Chicago Bulls: Coaching Profile: Kenny Atkinson
|Tuesday, September 8, 2020, 1:18 PM- -|
The Chicago Bulls have an opening for their next Head Coach, and it will be a highly sought-after position. Not only are they in a big market, but the Bulls will have some money to spend soon, have a young roster ready to compete, and have a historic franchise that anyone wants to be a part of.
Taking all those factors in place, this seems like an ideal situation for a rising assistant to come in and make their mark as a head coach. The problem I see is this. Chicago is in the middle of a rebuild that may be restarting before finishing. Would you want to put that kind of pressure on a first-year head coach?
While most of the talks surrounding the Bulls Head Coaching vacancy are circling assistants, some former NBA Head Coaches are looking for work whose names may be popping up. One of those names is that of former Brooklyn Nets Head Coach Kenny Atkinson as I expect him to be one of the favorites for the job.
For those unfamiliar with Atkinson, he was released by the Nets on March 7th of this year following the team's 139-120 win over the Spurs. Not only was that a harsh decision, but when your star players Kevin Durant and Kyrie Irving missed more games than they played and D'Angelo Russell no longer with the organization, this seems like a management issue more so than a performance issue.
Not only was Atkinson surprisingly fired, but he had the Nets battling for a postseason spot, so it wasn't like he was doing a horrible job. Atkinson knows all about rebuilding a franchise, which is why I think he would be an ideal fit for a team in rebuild mode. In his three-plus seasons with the Nets, Atkinson put on full display what it means to rebuild.
His first season saw the team win just 20 games and finish with the eastern conference's worst record. Only two seasons later, Atkinson took that same team to 42 wins and the sixth seed in the east before bowing out in the first round in the playoffs. This year was not as successful as last season, but Atkinson had his team in position to make the postseason once again. That would have been a massive accomplishment given what this roster was lacking this season.
The more the Nets improved this season, but over the past three years, the more Atkinson's reputation as a player development type of coach began to take center stage. With a young roster of their own lacking identity, this would be a must in the hiring process for the Bulls. While many people loved Atkinson and what he did with the organization, a lot of talks circled both Irving and Durant as a big part of his departure. The team went from rebuild mode to win-now mode, so maybe they wanted a coach who knows how to win.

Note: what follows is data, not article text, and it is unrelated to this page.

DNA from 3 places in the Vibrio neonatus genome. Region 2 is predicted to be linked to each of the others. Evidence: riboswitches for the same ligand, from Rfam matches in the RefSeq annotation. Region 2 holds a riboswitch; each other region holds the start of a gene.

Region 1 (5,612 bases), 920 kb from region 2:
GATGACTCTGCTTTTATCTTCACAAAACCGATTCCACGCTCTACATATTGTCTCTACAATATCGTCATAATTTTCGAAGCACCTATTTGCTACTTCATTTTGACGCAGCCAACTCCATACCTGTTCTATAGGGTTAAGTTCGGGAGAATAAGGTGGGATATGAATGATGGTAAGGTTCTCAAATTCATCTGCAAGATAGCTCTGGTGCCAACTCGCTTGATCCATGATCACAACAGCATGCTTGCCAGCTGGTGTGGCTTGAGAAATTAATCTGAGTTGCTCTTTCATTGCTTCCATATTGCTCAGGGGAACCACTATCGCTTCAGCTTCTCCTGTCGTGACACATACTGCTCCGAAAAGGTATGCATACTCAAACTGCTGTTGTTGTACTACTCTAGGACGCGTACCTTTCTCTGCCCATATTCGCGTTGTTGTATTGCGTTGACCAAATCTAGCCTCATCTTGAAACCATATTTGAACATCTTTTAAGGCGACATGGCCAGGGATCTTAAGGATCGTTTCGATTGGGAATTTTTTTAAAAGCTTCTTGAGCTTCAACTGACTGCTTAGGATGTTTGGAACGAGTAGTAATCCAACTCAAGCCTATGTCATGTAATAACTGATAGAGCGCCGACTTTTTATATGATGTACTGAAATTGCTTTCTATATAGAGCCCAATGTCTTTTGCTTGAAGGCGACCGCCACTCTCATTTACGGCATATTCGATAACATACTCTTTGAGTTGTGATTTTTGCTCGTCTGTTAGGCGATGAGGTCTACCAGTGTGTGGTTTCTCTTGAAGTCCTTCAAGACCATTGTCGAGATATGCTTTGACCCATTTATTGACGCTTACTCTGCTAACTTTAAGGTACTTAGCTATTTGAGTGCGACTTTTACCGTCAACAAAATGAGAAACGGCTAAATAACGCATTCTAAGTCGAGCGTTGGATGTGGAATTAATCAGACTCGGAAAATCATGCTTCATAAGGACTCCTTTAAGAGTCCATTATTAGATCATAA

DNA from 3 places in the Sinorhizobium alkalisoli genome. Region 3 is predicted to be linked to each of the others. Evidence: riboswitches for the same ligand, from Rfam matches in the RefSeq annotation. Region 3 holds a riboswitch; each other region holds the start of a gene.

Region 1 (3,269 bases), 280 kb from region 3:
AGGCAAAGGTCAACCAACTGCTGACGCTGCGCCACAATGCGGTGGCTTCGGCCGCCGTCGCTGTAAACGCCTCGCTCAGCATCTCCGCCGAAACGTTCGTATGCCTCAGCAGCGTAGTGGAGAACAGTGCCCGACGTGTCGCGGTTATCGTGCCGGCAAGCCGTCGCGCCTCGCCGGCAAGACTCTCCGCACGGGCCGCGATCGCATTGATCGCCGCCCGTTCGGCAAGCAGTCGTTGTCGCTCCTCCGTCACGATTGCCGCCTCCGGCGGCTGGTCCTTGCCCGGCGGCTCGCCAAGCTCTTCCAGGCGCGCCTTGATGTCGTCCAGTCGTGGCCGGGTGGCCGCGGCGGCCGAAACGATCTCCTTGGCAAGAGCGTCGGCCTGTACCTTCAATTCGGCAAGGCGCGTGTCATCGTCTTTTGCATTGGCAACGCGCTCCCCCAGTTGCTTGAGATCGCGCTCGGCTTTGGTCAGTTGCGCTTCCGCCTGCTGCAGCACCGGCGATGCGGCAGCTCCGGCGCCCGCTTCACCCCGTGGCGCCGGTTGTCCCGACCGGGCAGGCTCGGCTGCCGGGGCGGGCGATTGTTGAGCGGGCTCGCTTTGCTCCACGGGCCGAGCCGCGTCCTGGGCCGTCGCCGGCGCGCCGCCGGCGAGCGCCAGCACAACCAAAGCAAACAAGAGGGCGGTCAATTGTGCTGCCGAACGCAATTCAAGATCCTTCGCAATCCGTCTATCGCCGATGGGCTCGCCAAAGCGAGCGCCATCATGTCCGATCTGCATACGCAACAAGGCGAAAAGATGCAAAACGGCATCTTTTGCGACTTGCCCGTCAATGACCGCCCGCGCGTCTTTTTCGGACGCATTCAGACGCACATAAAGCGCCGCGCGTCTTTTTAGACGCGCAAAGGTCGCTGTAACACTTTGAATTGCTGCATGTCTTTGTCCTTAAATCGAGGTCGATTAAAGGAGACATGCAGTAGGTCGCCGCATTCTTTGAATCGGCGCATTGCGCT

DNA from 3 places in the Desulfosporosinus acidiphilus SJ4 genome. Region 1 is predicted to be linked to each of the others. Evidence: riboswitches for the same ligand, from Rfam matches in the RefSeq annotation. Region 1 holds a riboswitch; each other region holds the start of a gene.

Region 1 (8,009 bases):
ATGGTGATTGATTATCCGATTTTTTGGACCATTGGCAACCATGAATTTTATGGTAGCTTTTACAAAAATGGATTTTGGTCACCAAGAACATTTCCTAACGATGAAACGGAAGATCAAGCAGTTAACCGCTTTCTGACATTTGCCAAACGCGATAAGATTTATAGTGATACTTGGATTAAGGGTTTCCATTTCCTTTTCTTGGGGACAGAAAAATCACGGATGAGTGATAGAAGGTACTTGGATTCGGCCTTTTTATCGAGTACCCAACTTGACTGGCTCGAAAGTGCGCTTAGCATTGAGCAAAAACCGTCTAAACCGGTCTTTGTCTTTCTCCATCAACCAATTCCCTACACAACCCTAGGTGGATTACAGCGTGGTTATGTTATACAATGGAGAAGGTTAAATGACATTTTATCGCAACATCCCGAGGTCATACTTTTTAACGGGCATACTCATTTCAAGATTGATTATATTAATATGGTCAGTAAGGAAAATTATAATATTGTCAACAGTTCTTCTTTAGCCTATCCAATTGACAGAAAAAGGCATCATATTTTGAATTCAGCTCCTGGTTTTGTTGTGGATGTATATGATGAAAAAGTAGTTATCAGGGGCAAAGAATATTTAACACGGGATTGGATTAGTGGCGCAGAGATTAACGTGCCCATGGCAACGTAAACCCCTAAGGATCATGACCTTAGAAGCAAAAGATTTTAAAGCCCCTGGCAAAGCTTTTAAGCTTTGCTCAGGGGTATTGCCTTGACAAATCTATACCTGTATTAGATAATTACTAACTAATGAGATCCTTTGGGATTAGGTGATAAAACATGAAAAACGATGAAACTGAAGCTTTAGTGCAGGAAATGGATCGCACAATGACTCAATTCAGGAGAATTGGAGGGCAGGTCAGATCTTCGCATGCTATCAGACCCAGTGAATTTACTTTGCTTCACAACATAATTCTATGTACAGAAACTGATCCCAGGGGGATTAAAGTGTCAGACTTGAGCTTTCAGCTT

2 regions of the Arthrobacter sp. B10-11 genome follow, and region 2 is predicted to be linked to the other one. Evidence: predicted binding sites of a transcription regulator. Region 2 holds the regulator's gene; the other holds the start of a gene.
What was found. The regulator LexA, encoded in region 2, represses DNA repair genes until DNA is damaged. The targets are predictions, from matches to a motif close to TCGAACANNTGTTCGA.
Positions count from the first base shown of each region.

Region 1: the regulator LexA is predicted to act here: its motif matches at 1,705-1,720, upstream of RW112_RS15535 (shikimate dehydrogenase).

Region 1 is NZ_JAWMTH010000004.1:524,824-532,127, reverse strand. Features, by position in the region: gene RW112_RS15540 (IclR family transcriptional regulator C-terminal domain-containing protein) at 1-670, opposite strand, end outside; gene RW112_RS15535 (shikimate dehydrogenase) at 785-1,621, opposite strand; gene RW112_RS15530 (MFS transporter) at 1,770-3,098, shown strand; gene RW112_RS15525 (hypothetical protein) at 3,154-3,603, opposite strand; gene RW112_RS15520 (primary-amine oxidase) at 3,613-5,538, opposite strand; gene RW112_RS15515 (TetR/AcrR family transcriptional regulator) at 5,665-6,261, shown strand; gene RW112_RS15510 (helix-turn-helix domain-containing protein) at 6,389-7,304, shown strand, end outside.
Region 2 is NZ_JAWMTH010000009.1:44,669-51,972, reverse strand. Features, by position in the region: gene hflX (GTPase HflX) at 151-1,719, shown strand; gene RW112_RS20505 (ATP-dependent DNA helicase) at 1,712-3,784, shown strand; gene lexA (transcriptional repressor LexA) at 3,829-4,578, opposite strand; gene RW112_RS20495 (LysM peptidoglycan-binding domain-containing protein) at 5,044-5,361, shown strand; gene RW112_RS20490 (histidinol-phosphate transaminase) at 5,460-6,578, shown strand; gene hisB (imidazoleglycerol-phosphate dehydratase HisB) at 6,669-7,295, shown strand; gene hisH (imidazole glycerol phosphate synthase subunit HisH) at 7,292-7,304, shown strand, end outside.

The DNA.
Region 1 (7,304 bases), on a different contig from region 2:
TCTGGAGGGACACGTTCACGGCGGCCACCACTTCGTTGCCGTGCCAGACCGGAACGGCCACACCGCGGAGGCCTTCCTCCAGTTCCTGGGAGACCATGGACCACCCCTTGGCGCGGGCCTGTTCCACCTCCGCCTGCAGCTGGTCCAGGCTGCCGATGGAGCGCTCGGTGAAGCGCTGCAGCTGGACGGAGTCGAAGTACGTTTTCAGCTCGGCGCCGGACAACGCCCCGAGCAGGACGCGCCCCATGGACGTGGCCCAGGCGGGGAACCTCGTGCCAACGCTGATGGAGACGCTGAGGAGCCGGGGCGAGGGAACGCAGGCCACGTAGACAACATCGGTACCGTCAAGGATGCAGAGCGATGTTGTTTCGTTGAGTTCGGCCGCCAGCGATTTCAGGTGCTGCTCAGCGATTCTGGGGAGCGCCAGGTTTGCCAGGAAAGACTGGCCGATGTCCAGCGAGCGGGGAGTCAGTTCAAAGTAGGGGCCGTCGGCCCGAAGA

Before taking the Head Coaching job in Brooklyn, Atkinson served as an for Mike Budenholzer in Atlanta. He was on the bench for four seasons in Atlanta and watched the Hawks make the playoffs every season. That right there not only taught him the experience he needed, but he learned the player development process also. Atkinson also worked under Mike D'Antoni in New York, so he has learned from two successful minds.
Atkinson certainly doesn't have the eye-popping experience that you look for in some head coaches from an experienced side of things. Instead, he has years of experience from Coaches who have been doing this their entire life. He also has the reputation of being great at player development, something Jim Boylen lacked during his tenure. The Bulls have talent on this roster, but the talent has developed the way anyone expected. Maybe Atkinson can be the guy to get them to take that next step.
This is a team built on young talent, and the Bulls need a mind that can tap into that talent and help them reach their full potential. Atkinson proved he could do that with players like Russell, Jarrett Allen, Caris LeVert, Joe Harris, and Spencer Dinwiddie as he turned them into all-star type players. There is no reason he wouldn't be able to do that here.